Continuing west into the Texas panhandle, a half hour detour north from Amarillo leads to the Alibates Flint Quarries National Monument. This NPS site preserves a flint quarry used by ancient tribes in the region, with advanced reservations needed for guided tours. Fans of national parks may also wish to detour south of Amarillo to Palo Duro Canyon State Park, which is considered the “Grand Canyon” of Texas.
Route 66 in New Mexico
New Mexico has a number of NPS units, most of which require detouring. The only site directly on Route 66 is Petroglyph National Monument, near Albuquerque, which offers short hikes to rock art carved into volcanic rocks. For those interested in additional ancestral Native American sites, consider detouring north for up to three units. From east to west, Pecos National Historic Park, Bandelier National Monument, and Chaco Culture National Historic Park each offer impressive collections of ruins and ancient structures to explore.
South of Route 66, in the western portion of the state, there are three additional NPS sites to consider. For those willing to make the 3.5-hour drive, one-way, south from Albuquerque, White Sands National Park protects a stunning collection of sand dunes in a high elevation valley. Closer to Route 66, El Malpais National Monument offers several hikes of varying length through a badlands-like volcanic landscape. And El Morro National Monument includes a clifftop Ancestral Puebloan ruin and oasis-like waterhole.
Route 66 in Arizona
Arizona offers some of the best NPS stops along Route 66. On the eastern side of the state, the original roadway of Route 66 passes through Petrified Forest National Park. This park includes impressive fields of petrified logs, an informative museum, and some excellent short hikes. Continuing west, few road trippers skip a detour to the South Rim of Grand Canyon National Park. A 1.5-hour drive, one-way, from Route 66 in Flagstaff, AZ, rewards visitors with stunning canyon views and a variety of easy to challenging hikes.
Around Flagstaff, several other NPS units are worth checking out. Wupatki National Monument includes remarkable Ancestral Puebloan structures to explore. Nearby, Sunset Crater Volcano National Monument offers the chance to hike atop volcanic cinder cones and through rough lava fields. Walnut Canyon National Monument protects dramatic cliff dwellings. Further south, Tuzigoot National Monument and Montezuma Castle National Monument each preserve large masonry complexes.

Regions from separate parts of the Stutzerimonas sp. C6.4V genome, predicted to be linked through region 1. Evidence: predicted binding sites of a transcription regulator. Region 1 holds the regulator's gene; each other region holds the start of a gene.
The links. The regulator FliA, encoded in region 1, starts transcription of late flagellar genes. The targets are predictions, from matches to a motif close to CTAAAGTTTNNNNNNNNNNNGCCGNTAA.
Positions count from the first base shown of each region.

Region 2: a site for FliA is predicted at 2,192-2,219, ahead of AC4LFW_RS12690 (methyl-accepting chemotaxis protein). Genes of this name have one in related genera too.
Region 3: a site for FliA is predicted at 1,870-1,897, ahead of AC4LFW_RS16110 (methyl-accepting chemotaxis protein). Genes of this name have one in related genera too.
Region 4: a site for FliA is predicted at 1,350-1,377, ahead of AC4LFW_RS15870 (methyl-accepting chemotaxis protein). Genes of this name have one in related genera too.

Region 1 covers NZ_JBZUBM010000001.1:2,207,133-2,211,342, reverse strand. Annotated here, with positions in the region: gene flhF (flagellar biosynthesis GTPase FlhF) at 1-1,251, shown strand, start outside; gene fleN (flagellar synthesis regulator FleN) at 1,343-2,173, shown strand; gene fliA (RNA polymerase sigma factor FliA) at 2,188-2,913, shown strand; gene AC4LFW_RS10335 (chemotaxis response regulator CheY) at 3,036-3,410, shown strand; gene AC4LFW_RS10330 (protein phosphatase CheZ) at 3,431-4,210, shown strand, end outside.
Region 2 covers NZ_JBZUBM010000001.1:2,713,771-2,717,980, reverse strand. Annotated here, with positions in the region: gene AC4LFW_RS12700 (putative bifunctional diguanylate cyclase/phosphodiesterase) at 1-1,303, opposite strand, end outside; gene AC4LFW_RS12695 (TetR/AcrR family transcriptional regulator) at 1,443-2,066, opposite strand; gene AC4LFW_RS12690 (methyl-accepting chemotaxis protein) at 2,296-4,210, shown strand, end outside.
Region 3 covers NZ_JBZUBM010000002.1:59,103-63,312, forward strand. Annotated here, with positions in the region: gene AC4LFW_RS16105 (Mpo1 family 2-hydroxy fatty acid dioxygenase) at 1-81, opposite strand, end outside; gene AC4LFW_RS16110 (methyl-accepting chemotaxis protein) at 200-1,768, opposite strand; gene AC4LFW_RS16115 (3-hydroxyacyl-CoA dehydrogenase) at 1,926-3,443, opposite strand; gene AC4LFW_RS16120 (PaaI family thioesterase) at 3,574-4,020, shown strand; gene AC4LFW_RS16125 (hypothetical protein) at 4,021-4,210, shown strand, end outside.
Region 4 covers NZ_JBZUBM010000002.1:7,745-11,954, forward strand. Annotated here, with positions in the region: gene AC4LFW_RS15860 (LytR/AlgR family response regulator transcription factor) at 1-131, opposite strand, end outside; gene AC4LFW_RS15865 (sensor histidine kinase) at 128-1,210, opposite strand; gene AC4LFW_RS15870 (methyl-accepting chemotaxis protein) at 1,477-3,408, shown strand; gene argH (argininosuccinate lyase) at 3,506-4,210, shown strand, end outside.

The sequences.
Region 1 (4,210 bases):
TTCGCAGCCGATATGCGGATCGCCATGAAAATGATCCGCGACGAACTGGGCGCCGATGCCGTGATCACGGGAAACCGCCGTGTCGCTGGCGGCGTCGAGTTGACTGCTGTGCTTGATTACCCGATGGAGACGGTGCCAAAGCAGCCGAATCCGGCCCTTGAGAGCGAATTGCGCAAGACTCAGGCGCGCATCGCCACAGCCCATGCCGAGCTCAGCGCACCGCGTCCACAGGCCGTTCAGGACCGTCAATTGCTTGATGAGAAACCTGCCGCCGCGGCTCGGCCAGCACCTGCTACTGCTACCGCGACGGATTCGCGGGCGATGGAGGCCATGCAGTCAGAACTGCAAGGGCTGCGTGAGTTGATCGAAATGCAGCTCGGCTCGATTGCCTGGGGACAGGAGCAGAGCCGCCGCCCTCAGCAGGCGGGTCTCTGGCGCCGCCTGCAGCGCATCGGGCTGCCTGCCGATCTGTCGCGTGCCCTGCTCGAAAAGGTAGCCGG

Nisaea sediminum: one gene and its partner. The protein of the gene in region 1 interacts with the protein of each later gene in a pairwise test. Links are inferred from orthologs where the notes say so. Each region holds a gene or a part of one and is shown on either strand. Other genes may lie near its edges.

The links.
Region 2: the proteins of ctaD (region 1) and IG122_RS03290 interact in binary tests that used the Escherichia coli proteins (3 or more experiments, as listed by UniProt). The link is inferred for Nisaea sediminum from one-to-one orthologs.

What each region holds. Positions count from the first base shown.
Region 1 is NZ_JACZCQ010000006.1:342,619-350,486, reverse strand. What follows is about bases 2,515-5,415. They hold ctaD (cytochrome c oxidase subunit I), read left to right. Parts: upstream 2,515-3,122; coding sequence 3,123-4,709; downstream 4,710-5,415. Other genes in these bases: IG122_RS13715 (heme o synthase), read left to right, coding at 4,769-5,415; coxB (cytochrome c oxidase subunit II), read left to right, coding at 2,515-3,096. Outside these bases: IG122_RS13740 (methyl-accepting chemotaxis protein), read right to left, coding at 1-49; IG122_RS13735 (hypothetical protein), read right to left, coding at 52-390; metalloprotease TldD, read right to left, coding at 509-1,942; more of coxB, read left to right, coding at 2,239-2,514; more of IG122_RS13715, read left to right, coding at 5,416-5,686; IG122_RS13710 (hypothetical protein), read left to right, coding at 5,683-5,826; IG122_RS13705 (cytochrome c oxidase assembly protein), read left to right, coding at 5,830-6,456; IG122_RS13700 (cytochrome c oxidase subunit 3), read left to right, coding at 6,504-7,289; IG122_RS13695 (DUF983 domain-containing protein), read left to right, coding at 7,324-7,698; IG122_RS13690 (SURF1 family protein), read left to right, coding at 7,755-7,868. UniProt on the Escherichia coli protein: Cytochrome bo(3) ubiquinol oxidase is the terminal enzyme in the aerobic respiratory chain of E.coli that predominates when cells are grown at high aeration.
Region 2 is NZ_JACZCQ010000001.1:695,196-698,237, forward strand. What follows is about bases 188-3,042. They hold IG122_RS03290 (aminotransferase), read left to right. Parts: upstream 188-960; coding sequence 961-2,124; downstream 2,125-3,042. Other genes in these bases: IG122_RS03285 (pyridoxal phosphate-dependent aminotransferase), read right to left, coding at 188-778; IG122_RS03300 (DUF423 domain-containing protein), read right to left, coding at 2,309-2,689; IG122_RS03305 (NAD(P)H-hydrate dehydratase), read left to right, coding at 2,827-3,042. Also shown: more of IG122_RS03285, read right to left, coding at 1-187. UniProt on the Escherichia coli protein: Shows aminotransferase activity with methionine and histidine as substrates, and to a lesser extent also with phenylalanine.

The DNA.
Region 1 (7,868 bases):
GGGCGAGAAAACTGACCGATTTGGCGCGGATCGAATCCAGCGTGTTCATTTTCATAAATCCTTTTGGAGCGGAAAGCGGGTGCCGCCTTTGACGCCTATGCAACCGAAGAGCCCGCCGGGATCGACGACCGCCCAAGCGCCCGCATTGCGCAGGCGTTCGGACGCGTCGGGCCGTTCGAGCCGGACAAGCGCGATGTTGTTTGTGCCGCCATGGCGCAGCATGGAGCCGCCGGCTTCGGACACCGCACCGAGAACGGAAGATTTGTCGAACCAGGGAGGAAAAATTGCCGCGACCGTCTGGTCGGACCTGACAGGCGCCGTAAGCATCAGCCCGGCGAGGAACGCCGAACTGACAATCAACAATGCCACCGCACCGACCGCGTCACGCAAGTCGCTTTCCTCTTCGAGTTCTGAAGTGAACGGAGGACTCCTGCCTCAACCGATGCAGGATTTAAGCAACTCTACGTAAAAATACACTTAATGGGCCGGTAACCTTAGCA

Nevada Detour and Route 66 in California
Before arriving to the westernmost and final state on Route 66, many travelers consider a detour north into Nevada. While there is no segment of Route 66 in Las Vegas, that doesn’t stop many road trippers from a visit to so-called Sin City. Given its own collection of kitschy themed casinos, like Circus-Circus and those on Fremont Street, for many road trippers Vegas is the ultimate side trip through classic Americana.
For outdoor adventurers, another draw might be adding a further detour to one of the most forgotten national parks by Las Vegas. Great Basin NP requires an additional 5-hour drive north into one of the most remote areas of Nevada, the heart of the Basin & Range region. But the lucky few who venture this far are rewarded with surprising mountain scenery, bristlecone pine groves, great hikes, and the stunning Lehman Caves.
Returning to California, some Vegas side-trippers circle through Death Valley National Park. The biggest national park in the Lower 48, Death Valley also contains the lowest point in America. With colorful badlands, scenic drives, slot-canyon hikes, and more, a visit can easily fill several days.
Detouring south from Route 66 leads to Joshua Tree National Park. With one of the more unique landscapes in the NPS system, the park is definitely worth a stop. Expect massive boulder formations, groves of spiky Joshua Trees, and various trails to hidden palm oases.
After crossing the San Bernardino Mountains and arriving at the Santa Monica Pier, your adventure comes to an end. But one final national park beckons. About 20 miles offshore, accessible only by boat, is Channel Islands National Park. With no services or lodging on these five pristine islands, the only way to stay overnight is to camp self-sufficiently. Alternatively, visitors can take boat trips around the islands or go ashore for day trips. A perfect way to end an adventurous national park road trip along Route 66!
We hope you’ve found this post helpful in planning your own trips along this classic American highway. There’s plenty more to share, so feel free to leave a comment below!
Cover photo: Historic US-66 through the Mojave Desert. TrekandPhoto/Adobe